Taro Shinoda, What I can do with children and the sun, installation view, galerie frank elbaz, Paris, 2019 Photos: Claire Dorn
galerie frank elbaz is pleased to present What I can do with children and the sun, the first solo exhibition in Paris by Tokyo-based artist Taro Shinoda. The exhibition features a series of blueprint works, depicting the movement of the sun on photosensitive paper, on top of which the artist places sand and rocks, exposing them to sunlight and sound vibrations. Additionally, a series of acrylic paintings that are made in collaboration with other individuals is on view. Challenging Shinoda’s own aesthetics, these works demonstrate his metacognitive artistic approach toward natural wonder. It is not about what he knows but it is always about what, why and how he thinks.
The modern education system was created about 150 years ago during the Industrial Revolution. It gave people academic opportunities that were once only available to the aristocracy. But, at the same time, education became a tool to standardize knowledge, imposing its values on society at large. The current system continues to produce professionals, experts and scholars, giving them college degrees, in other words, licenses to get a job. As a result, advanced knowledge is divided into categories, making it difficult to become a polymath, the highest form of intellectual existence.
Taro Shinoda is a self-taught artist, who emerged outside of the conventional art education system. Shinoda studied Japanese landscape gardening before deciding to pursue a career in art, making his debut in 1995 with Milk, a kinetic sculpture installation, which recreated the Ryoanji Temple in Kyoto. Since then, he has been exploring the myth and science behind Japanese garden landscape design, an art form that focuses on the relationship between life on earth and the universe. Shinoda also continues to study, particularly the work of Mirei Shigemori, a prominent Japanese garden architect, considered to be one of the foremost historians and designers of Japanese gardens in the modern period. In the past decade, the artist created works in a wide range of media: ink drawings on paper of imaginary garden landscapes, a large-scale kinetic sculpture equipped with a jet engine called God Hand, a mobile sculpture that mimics Engawa (a viewing platform, which is an essential element of Japanese architecture connecting indoors and outdoors), and a series of filmed moon movements captured with a hand-built telescope entitled Lunar Reflexion Transmission Technique. The works all have a different look, but they consistently reveal the artist’s deep interest in astronomy and physics.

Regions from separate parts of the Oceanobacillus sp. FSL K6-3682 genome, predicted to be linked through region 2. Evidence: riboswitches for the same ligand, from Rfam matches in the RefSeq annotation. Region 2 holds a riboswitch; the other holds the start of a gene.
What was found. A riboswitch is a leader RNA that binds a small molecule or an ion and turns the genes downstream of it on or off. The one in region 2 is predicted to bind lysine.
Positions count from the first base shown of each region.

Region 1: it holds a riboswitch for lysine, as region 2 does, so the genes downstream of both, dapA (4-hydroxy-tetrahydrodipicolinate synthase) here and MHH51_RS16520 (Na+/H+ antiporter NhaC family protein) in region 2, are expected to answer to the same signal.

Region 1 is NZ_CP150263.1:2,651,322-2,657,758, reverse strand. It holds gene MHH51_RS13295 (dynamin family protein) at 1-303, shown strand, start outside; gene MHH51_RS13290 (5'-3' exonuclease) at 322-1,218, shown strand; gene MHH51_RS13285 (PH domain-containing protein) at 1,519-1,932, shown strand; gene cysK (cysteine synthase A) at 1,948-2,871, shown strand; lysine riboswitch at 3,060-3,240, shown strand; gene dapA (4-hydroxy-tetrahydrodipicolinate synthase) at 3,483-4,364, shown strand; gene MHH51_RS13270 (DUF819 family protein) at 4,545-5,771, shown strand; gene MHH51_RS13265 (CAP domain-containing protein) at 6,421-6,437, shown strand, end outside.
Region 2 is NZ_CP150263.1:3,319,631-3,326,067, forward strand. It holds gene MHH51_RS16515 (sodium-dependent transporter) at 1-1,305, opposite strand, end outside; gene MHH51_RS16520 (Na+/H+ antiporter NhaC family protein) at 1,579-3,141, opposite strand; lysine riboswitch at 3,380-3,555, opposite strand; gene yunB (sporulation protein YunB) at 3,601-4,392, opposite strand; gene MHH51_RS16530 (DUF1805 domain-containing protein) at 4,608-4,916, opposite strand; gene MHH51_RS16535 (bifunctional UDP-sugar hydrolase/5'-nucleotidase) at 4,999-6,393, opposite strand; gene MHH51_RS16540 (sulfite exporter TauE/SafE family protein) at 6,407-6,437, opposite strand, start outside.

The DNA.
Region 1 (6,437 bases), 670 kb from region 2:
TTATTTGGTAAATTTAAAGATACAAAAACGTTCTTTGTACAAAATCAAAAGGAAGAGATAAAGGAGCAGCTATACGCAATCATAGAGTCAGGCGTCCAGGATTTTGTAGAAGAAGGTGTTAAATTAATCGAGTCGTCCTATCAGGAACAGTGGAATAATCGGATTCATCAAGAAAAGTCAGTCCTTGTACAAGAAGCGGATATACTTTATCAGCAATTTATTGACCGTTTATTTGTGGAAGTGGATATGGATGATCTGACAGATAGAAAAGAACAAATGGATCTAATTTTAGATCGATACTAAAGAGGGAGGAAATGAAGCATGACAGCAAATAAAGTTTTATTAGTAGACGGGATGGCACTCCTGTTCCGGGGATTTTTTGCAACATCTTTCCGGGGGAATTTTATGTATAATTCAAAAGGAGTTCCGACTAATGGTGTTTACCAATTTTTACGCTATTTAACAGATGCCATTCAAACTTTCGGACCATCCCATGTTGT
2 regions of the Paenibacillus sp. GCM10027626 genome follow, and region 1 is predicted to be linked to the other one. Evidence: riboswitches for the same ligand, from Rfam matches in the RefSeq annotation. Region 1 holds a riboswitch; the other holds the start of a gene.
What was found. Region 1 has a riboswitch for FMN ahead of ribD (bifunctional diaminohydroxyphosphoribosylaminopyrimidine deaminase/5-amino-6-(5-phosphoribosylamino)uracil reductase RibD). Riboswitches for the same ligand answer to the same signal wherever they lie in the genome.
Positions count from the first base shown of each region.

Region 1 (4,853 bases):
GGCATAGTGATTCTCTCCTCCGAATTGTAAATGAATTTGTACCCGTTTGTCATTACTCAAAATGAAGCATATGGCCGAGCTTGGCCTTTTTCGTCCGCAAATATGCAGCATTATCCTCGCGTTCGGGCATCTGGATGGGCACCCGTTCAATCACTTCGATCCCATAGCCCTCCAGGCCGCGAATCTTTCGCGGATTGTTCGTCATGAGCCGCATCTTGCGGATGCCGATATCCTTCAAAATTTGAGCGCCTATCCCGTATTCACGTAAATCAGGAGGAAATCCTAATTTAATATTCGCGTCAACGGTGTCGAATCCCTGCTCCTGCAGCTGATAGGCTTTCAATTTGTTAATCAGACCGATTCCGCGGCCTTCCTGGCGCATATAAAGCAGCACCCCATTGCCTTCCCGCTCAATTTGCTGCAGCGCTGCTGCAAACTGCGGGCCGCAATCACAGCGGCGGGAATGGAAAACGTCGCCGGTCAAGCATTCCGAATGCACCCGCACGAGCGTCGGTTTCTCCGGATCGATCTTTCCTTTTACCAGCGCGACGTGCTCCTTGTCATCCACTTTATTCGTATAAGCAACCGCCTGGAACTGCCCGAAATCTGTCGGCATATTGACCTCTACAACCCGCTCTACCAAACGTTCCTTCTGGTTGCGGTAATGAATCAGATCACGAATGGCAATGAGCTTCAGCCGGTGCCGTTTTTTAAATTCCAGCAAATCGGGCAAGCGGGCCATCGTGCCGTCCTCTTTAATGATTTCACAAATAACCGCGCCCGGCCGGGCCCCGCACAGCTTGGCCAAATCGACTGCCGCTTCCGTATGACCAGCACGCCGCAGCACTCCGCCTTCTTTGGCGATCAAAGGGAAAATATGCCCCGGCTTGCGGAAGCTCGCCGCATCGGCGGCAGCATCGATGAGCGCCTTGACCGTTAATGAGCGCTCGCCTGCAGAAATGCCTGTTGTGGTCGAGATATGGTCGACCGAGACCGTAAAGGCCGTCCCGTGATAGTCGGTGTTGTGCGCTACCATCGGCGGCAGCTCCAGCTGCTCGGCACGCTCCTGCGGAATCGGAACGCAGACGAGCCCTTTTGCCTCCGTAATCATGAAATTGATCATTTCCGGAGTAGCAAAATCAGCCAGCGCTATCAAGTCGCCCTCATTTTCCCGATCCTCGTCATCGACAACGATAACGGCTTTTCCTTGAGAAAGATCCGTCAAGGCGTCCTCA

Shinoda profoundly admires the great polymath Richard Buckminster Fuller, who described our planet as “spaceship earth”. He has adopted Fuller’s philosophy, voluntarily becoming a passenger on this spaceship. Shinoda continues to present new models, hoping to contribute to navigating the ship to a better destination.
— Kaz Oshiro
Taro Shinoda was born in 1964 and lives and works in Tokyo. His landscape gardening studies background informs his visual practice, with his large-scale pieces suggesting a new kind of relationship between humans and nature, based upon an understanding that sees everything in the universe, including the cosmos itself, as an evolving form of nature coexisting with human endeavor In recent years, by pondering the relationship between humans and the contemporary urban landscape or our everyday settings with their reliance on advanced technological elements, he has been deepening his insight into the concept of ‘nature’ as an abstraction that includes lifestyle, society and culture within its scope.
His solo exhibitions include The Sun and Mt. Fuji and Steve Reich, Misa Shin Gallery, Tokyo ; Homo sapiens sapiens, Taka Ishii Gallery, Tokyo ; Lunar Reflexions, Isabella Stewart Gardner Museum, Boston ; REDCAT, Los Angeles ; God Hand, Hiroshima Museum of Contemporary Art. Shinoda has also participated in numerous international biennales and group exhibitions: Garden of Earthly Delights, Gropius Bau, Berlin ; Sydney Biennale ; Sharjah Biennale ; Mori Art Museum, Tokyo ; Istanbul Biennale ; Busan Biennale ; Yokohama Triennale.